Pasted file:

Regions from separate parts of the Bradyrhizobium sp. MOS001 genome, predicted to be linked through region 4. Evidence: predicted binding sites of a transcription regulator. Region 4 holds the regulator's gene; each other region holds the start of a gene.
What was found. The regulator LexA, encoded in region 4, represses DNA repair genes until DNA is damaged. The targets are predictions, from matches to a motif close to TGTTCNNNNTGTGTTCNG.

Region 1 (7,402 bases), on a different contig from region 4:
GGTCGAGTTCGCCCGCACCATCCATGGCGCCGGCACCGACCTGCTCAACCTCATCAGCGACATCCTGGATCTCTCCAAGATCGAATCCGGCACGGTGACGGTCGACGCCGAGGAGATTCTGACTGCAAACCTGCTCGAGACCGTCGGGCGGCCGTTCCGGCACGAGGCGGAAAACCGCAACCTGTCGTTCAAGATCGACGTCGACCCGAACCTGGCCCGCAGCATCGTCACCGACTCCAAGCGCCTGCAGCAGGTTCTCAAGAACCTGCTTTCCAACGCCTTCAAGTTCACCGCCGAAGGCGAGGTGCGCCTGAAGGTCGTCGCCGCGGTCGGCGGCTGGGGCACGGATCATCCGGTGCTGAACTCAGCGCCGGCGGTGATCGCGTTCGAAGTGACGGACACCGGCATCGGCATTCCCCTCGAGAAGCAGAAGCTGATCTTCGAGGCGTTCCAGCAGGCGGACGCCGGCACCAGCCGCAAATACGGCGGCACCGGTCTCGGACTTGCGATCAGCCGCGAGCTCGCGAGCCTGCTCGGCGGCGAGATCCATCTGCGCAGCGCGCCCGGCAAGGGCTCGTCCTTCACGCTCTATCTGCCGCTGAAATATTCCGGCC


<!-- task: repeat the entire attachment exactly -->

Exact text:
Regions from separate parts of the Bradyrhizobium sp. MOS001 genome, predicted to be linked through region 4. Evidence: predicted binding sites of a transcription regulator. Region 4 holds the regulator's gene; each other region holds the start of a gene.
What was found. The regulator LexA, encoded in region 4, represses DNA repair genes until DNA is damaged. The targets are predictions, from matches to a motif close to TGTTCNNNNTGTGTTCNG.

Region 1 (7,402 bases), on a different contig from region 4:
GGTCGAGTTCGCCCGCACCATCCATGGCGCCGGCACCGACCTGCTCAACCTCATCAGCGACATCCTGGATCTCTCCAAGATCGAATCCGGCACGGTGACGGTCGACGCCGAGGAGATTCTGACTGCAAACCTGCTCGAGACCGTCGGGCGGCCGTTCCGGCACGAGGCGGAAAACCGCAACCTGTCGTTCAAGATCGACGTCGACCCGAACCTGGCCCGCAGCATCGTCACCGACTCCAAGCGCCTGCAGCAGGTTCTCAAGAACCTGCTTTCCAACGCCTTCAAGTTCACCGCCGAAGGCGAGGTGCGCCTGAAGGTCGTCGCCGCGGTCGGCGGCTGGGGCACGGATCATCCGGTGCTGAACTCAGCGCCGGCGGTGATCGCGTTCGAAGTGACGGACACCGGCATCGGCATTCCCCTCGAGAAGCAGAAGCTGATCTTCGAGGCGTTCCAGCAGGCGGACGCCGGCACCAGCCGCAAATACGGCGGCACCGGTCTCGGACTTGCGATCAGCCGCGAGCTCGCGAGCCTGCTCGGCGGCGAGATCCATCTGCGCAGCGCGCCCGGCAAGGGCTCGTCCTTCACGCTCTATCTGCCGCTGAAATATTCCGGCC